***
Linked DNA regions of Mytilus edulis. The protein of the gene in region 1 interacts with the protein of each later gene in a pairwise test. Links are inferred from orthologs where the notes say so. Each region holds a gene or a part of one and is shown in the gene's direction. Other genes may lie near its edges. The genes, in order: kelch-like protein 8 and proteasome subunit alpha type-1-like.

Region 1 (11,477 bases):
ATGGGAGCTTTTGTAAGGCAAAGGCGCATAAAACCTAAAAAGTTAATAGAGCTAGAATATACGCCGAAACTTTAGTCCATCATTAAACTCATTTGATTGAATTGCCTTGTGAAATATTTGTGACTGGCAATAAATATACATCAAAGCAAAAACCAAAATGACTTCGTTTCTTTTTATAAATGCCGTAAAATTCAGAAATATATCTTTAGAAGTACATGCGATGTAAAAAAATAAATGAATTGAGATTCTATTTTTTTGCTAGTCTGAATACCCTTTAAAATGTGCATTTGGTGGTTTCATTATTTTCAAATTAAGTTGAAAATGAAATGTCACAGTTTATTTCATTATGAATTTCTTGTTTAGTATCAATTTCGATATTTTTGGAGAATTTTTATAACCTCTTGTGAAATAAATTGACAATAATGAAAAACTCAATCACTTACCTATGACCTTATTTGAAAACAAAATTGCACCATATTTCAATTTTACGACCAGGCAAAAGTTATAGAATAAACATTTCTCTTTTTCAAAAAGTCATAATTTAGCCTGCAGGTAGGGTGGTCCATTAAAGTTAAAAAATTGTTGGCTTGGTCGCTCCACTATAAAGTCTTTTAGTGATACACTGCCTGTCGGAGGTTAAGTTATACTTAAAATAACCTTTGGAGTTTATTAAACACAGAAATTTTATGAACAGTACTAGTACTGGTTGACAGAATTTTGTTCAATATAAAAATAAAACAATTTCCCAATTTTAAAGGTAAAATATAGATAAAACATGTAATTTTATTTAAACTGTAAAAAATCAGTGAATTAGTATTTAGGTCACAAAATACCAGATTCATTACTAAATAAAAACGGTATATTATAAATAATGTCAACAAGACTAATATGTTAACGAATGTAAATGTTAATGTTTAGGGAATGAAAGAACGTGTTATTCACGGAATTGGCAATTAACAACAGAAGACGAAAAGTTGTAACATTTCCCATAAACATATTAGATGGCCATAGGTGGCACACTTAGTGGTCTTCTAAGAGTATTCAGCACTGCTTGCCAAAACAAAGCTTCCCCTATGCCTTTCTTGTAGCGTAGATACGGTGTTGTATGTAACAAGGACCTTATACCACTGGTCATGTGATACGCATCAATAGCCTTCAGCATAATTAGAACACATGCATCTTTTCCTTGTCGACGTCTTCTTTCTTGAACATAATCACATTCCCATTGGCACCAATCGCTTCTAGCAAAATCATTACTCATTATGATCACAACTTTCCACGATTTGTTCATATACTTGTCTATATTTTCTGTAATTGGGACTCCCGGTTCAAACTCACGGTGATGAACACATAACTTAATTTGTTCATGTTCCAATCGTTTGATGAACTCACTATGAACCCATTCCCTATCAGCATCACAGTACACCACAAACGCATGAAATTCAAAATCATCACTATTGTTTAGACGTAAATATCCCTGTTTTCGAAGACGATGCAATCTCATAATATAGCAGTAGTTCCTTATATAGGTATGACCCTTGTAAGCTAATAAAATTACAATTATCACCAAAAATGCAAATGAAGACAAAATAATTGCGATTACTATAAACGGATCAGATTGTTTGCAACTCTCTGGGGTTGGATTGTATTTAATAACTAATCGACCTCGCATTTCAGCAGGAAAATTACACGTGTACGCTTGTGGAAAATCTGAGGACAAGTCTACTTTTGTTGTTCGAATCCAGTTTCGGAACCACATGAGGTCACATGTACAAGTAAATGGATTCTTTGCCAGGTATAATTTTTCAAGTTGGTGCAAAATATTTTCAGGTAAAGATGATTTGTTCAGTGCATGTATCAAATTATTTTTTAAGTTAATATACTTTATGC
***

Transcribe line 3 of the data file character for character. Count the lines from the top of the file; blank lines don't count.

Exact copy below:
ATGGGAGCTTTTGTAAGGCAAAGGCGCATAAAACCTAAAAAGTTAATAGAGCTAGAATATACGCCGAAACTTTAGTCCATCATTAAACTCATTTGATTGAATTGCCTTGTGAAATATTTGTGACTGGCAATAAATATACATCAAAGCAAAAACCAAAATGACTTCGTTTCTTTTTATAAATGCCGTAAAATTCAGAAATATATCTTTAGAAGTACATGCGATGTAAAAAAATAAATGAATTGAGATTCTATTTTTTTGCTAGTCTGAATACCCTTTAAAATGTGCATTTGGTGGTTTCATTATTTTCAAATTAAGTTGAAAATGAAATGTCACAGTTTATTTCATTATGAATTTCTTGTTTAGTATCAATTTCGATATTTTTGGAGAATTTTTATAACCTCTTGTGAAATAAATTGACAATAATGAAAAACTCAATCACTTACCTATGACCTTATTTGAAAACAAAATTGCACCATATTTCAATTTTACGACCAGGCAAAAGTTATAGAATAAACATTTCTCTTTTTCAAAAAGTCATAATTTAGCCTGCAGGTAGGGTGGTCCATTAAAGTTAAAAAATTGTTGGCTTGGTCGCTCCACTATAAAGTCTTTTAGTGATACACTGCCTGTCGGAGGTTAAGTTATACTTAAAATAACCTTTGGAGTTTATTAAACACAGAAATTTTATGAACAGTACTAGTACTGGTTGACAGAATTTTGTTCAATATAAAAATAAAACAATTTCCCAATTTTAAAGGTAAAATATAGATAAAACATGTAATTTTATTTAAACTGTAAAAAATCAGTGAATTAGTATTTAGGTCACAAAATACCAGATTCATTACTAAATAAAAACGGTATATTATAAATAATGTCAACAAGACTAATATGTTAACGAATGTAAATGTTAATGTTTAGGGAATGAAAGAACGTGTTATTCACGGAATTGGCAATTAACAACAGAAGACGAAAAGTTGTAACATTTCCCATAAACATATTAGATGGCCATAGGTGGCACACTTAGTGGTCTTCTAAGAGTATTCAGCACTGCTTGCCAAAACAAAGCTTCCCCTATGCCTTTCTTGTAGCGTAGATACGGTGTTGTATGTAACAAGGACCTTATACCACTGGTCATGTGATACGCATCAATAGCCTTCAGCATAATTAGAACACATGCATCTTTTCCTTGTCGACGTCTTCTTTCTTGAACATAATCACATTCCCATTGGCACCAATCGCTTCTAGCAAAATCATTACTCATTATGATCACAACTTTCCACGATTTGTTCATATACTTGTCTATATTTTCTGTAATTGGGACTCCCGGTTCAAACTCACGGTGATGAACACATAACTTAATTTGTTCATGTTCCAATCGTTTGATGAACTCACTATGAACCCATTCCCTATCAGCATCACAGTACACCACAAACGCATGAAATTCAAAATCATCACTATTGTTTAGACGTAAATATCCCTGTTTTCGAAGACGATGCAATCTCATAATATAGCAGTAGTTCCTTATATAGGTATGACCCTTGTAAGCTAATAAAATTACAATTATCACCAAAAATGCAAATGAAGACAAAATAATTGCGATTACTATAAACGGATCAGATTGTTTGCAACTCTCTGGGGTTGGATTGTATTTAATAACTAATCGACCTCGCATTTCAGCAGGAAAATTACACGTGTACGCTTGTGGAAAATCTGAGGACAAGTCTACTTTTGTTGTTCGAATCCAGTTTCGGAACCACATGAGGTCACATGTACAAGTAAATGGATTCTTTGCCAGGTATAATTTTTCAAGTTGGTGCAAAATATTTTCAGGTAAAGATGATTTGTTCAGTGCATGTATCAAATTATTTTTTAAGTTAATATACTTTATGC